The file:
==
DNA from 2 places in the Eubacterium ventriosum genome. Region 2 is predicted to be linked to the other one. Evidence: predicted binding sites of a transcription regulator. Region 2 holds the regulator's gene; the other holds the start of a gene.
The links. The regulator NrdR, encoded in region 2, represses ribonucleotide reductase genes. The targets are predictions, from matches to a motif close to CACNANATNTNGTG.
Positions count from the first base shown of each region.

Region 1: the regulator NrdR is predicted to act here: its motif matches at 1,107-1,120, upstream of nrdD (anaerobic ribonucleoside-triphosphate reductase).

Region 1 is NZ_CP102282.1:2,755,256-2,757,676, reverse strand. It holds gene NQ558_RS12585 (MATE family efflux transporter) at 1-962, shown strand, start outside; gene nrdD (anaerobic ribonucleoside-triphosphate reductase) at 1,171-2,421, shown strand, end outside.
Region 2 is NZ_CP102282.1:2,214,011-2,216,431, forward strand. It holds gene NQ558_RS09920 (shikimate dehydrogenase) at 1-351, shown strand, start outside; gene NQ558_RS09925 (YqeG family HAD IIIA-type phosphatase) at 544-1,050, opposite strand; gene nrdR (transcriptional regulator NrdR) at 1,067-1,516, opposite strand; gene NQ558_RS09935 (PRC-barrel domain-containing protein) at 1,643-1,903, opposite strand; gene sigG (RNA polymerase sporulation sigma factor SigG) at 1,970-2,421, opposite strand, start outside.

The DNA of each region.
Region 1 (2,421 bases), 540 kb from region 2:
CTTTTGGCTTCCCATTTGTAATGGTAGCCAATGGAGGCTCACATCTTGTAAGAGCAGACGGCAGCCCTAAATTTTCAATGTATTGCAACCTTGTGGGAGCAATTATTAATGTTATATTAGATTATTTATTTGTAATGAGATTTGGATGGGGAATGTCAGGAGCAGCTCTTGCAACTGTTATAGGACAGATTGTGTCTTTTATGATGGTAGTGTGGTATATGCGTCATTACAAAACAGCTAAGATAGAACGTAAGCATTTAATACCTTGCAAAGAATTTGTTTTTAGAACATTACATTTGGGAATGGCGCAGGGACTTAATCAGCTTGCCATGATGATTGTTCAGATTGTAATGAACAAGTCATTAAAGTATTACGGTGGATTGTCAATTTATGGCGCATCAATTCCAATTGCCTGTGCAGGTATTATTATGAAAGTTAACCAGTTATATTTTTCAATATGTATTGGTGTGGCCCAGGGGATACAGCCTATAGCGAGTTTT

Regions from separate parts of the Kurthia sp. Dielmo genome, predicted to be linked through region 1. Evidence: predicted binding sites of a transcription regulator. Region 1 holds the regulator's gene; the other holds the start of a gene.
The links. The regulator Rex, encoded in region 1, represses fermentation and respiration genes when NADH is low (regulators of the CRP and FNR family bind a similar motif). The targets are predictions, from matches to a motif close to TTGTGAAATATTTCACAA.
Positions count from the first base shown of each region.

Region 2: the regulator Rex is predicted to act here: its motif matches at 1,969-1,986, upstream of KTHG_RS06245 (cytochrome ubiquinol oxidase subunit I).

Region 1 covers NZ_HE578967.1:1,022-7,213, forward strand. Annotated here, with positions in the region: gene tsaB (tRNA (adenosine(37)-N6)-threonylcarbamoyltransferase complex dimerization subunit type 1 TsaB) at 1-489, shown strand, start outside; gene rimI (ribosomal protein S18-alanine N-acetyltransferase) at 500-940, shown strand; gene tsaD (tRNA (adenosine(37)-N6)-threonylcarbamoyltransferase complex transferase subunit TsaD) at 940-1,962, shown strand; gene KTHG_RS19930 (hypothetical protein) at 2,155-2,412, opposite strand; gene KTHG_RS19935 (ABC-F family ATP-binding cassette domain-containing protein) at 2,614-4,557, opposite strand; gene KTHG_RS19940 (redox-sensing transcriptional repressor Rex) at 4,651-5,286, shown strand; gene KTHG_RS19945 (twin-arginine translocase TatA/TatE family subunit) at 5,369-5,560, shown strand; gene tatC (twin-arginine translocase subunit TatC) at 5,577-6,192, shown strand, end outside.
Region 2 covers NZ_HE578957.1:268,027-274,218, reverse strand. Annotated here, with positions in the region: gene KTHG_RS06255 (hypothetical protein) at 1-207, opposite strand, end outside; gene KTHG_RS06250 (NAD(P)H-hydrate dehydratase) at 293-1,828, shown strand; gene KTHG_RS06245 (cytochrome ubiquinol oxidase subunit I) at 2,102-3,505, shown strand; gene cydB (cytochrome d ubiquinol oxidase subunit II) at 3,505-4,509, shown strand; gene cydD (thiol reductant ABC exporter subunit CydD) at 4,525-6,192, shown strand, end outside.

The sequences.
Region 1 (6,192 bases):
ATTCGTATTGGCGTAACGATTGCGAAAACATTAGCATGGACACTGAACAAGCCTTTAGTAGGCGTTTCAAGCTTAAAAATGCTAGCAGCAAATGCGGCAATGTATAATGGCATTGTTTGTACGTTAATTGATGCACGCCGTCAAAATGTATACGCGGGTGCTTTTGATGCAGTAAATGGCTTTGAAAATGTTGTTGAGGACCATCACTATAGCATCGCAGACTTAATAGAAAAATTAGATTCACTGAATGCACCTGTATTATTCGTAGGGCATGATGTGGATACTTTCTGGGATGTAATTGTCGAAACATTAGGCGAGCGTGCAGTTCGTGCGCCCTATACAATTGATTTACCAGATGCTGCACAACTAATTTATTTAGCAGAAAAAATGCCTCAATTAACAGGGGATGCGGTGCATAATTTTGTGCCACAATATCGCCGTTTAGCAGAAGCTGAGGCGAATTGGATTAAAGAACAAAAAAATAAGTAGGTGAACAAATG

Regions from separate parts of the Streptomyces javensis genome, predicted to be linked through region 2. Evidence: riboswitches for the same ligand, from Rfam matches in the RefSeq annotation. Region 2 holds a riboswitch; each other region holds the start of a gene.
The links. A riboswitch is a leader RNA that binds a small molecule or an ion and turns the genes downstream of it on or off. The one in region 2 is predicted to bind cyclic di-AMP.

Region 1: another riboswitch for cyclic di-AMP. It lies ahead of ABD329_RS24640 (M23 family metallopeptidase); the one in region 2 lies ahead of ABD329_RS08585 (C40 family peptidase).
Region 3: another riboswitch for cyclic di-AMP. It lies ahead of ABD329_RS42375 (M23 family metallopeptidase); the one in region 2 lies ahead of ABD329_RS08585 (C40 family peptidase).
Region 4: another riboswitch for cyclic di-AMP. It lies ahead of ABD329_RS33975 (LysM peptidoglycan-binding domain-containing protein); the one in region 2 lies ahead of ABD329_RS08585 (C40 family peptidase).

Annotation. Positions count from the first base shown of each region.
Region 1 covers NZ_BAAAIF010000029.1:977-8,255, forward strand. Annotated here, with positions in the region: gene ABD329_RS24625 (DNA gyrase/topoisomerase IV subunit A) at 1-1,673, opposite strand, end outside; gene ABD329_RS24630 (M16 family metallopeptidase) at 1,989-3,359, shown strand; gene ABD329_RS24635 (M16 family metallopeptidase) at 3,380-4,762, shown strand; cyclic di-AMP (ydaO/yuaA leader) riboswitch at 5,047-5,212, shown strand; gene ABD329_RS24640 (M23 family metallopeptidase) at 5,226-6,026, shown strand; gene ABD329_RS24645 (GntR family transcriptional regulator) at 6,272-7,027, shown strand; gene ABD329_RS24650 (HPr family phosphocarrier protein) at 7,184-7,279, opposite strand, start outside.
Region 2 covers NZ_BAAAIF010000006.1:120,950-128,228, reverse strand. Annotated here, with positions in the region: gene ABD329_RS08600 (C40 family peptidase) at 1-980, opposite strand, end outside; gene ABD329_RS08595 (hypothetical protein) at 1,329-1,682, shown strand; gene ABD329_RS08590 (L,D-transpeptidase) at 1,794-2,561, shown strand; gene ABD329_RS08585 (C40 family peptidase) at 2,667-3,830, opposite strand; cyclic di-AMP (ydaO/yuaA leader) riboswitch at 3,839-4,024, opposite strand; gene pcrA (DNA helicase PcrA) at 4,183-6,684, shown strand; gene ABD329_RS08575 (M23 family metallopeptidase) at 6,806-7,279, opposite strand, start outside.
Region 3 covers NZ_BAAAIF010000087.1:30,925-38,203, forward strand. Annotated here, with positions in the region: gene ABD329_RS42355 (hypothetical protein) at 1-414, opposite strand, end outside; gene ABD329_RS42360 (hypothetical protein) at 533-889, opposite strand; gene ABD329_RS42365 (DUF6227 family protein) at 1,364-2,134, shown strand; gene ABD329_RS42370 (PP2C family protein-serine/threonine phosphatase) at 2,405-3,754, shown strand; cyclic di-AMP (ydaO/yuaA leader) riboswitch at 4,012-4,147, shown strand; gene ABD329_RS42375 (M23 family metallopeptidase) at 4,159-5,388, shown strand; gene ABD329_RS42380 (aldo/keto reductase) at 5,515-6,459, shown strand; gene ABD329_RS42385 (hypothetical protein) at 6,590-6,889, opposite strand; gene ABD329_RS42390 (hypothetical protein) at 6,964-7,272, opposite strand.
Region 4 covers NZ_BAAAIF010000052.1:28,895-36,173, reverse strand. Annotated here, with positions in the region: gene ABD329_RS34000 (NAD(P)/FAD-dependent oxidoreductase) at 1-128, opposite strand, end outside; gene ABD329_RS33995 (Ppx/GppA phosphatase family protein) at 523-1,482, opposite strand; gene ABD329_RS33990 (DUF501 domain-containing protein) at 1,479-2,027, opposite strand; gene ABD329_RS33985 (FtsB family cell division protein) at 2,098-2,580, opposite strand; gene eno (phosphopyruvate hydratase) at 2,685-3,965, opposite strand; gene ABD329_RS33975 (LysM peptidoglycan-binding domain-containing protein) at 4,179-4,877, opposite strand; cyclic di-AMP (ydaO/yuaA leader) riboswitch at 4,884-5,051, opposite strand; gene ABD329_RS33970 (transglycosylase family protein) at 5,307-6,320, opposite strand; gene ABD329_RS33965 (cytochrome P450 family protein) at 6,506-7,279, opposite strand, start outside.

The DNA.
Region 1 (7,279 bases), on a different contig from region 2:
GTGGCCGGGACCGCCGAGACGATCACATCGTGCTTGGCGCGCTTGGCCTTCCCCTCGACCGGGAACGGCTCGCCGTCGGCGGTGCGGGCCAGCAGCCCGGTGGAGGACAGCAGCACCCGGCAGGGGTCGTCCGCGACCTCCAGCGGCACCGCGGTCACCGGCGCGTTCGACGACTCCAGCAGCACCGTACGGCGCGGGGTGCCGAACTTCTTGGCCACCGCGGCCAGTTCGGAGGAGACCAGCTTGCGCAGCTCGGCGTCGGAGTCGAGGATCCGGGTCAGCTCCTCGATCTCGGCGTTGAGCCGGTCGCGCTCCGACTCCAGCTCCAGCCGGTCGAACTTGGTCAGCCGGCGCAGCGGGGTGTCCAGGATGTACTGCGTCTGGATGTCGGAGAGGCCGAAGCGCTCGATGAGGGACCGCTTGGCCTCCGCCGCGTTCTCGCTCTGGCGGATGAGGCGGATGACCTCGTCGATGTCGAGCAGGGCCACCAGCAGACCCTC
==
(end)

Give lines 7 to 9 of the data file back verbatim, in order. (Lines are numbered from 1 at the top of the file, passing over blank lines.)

The DNA of each region.
Region 1 (2,421 bases), 540 kb from region 2:
CTTTTGGCTTCCCATTTGTAATGGTAGCCAATGGAGGCTCACATCTTGTAAGAGCAGACGGCAGCCCTAAATTTTCAATGTATTGCAACCTTGTGGGAGCAATTATTAATGTTATATTAGATTATTTATTTGTAATGAGATTTGGATGGGGAATGTCAGGAGCAGCTCTTGCAACTGTTATAGGACAGATTGTGTCTTTTATGATGGTAGTGTGGTATATGCGTCATTACAAAACAGCTAAGATAGAACGTAAGCATTTAATACCTTGCAAAGAATTTGTTTTTAGAACATTACATTTGGGAATGGCGCAGGGACTTAATCAGCTTGCCATGATGATTGTTCAGATTGTAATGAACAAGTCATTAAAGTATTACGGTGGATTGTCAATTTATGGCGCATCAATTCCAATTGCCTGTGCAGGTATTATTATGAAAGTTAACCAGTTATATTTTTCAATATGTATTGGTGTGGCCCAGGGGATACAGCCTATAGCGAGTTTT